https://m.youtube.com/watch?v=Qm1Uy2N0MzA

  8. 8
    martin_r says:

    What rational educated person with some knowledge of molecular biology can possibly think, that mixing some chemicals together, heating it up, cooling it down, shaking it a little, will make millions of molecules working together in concert for a purpose like we see inside the cell ??? Are these scientists insane ?

  9. 9
    jerry says:

    Jonathan Wells, in this very short video

    Thank You!

    I was not aware of this video or him talking about it. This should be part of every discussion of OOL.

  10. 10
    Belfast says:

    @Chuck @3
    Reflect on what Miller himself said, “It must be admitted from the beginning that we do not know how life began. It is generally believed that a variety of processes led to the formation of simple organic compounds in the primitive earth. These compounds combined to give more and more complex structures until one was formed that could be called living.
    No one should be satisfied with an explanation as general as this.”

  11. 11
    martin_r says:

    Belfast

    …These compounds combined to give more and more complex structures until one was formed that could be called living.
    No one should be satisfied with an explanation as general as this

    Thanks for posting this… Obviously, Miller was a rational person…. and of course, at that time (1952), he had a very limited knowledge of what exactly is going on inside a living cell …

    Unfortunately, lots of people are very satisfied with an explanation as general as this … an explanation as absurd as convenient … But Darwinists have to offer something to their religious brothers like Seversky, JVL or Chuckdarwin …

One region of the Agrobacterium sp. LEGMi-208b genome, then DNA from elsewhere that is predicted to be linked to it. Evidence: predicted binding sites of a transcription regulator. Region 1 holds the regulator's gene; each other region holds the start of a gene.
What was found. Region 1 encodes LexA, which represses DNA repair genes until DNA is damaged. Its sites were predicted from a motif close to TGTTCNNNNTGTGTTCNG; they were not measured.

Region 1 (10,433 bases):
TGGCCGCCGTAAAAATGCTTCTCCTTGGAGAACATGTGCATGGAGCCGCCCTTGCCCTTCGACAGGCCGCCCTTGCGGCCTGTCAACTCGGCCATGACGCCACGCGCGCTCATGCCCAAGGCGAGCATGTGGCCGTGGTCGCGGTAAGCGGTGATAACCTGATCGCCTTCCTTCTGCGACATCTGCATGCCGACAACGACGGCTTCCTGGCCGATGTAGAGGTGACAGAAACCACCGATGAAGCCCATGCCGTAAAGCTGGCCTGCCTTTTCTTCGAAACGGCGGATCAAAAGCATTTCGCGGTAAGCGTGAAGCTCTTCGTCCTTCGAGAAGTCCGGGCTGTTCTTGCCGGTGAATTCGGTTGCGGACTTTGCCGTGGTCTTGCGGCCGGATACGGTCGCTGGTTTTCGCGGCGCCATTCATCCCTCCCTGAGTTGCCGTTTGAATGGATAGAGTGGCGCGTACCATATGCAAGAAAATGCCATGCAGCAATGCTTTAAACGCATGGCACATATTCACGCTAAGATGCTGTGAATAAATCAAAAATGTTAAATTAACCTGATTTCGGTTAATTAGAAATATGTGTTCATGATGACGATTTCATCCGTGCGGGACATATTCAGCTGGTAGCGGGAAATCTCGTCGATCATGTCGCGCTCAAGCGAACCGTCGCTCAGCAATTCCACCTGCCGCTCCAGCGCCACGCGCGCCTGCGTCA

Today, scientists know very well what is going inside a cell (more or less), and still misleading lay people that life emerging from some chemical soup is a rational explanation …

  12. 12
    Lieutenant Commander Data says:

    Martin_r
    What rational educated person with some knowledge of molecular biology can possibly think, that mixing some chemicals together, heating it up, cooling it down, shaking it a little, will make millions of molecules working together in concert for a purpose like we see inside the cell ??? Are these scientists insane?

    Yes.

    PS: 🙂 What’s next? If an sane person stays on the fence of an hospital of mental disorders and screams for years and years : “You are crazy…” there is no difference between that person from the fence and those persons from hospital because crazy people stay crazy and sane person( with a disturbed state of mind )will eventually became crazy .

  13. 13
    Querius says:

    Jerry @2,
    Yes, and to the organic smoothie, add enough ionizing radiation to simulate millions and millions of years of “evolution” but not too intense, otherwise you’ll only get a crepe.

    If fact, skip the smoothie. Just irradiate pond water containing millions of bacteria, algae, and various “cavorting beasties.”

    Particularly with the rapid reproduction and high LD 50/30 of the bacteria, you should come up with all kinds of protozoans in the muck in very little time, and slightly more advanced forms such as planaria and politicians, comb jellies and journalists, and barnacles and medical bureaucrats in a matter of months!

    -Q

  14. 14
    chiralkid says:

    One big problem with the Miller-Urey experiment is that all the chiral compounds that were made (which includes all the amino acids except for glycine) would have been formed as racemic mixtures. What good is that? A strong chemical argument for intelligent design is that all the biochemistry of all living things is based on single enantiomers. Racemic mixtures are never used. It just wouldn’t work. Using simple achiral compounds such as were used in the Miller-Urey experiment as your starting point will never give you optical activity. Maybe just maybe there’s some way to get a slight excess of one enantiomer but there’s absolutely no way of getting single enantiomers only all the time. You can’t just zap something and come up with D-ribose or deoxyribose. You’d get all the other pentoses too.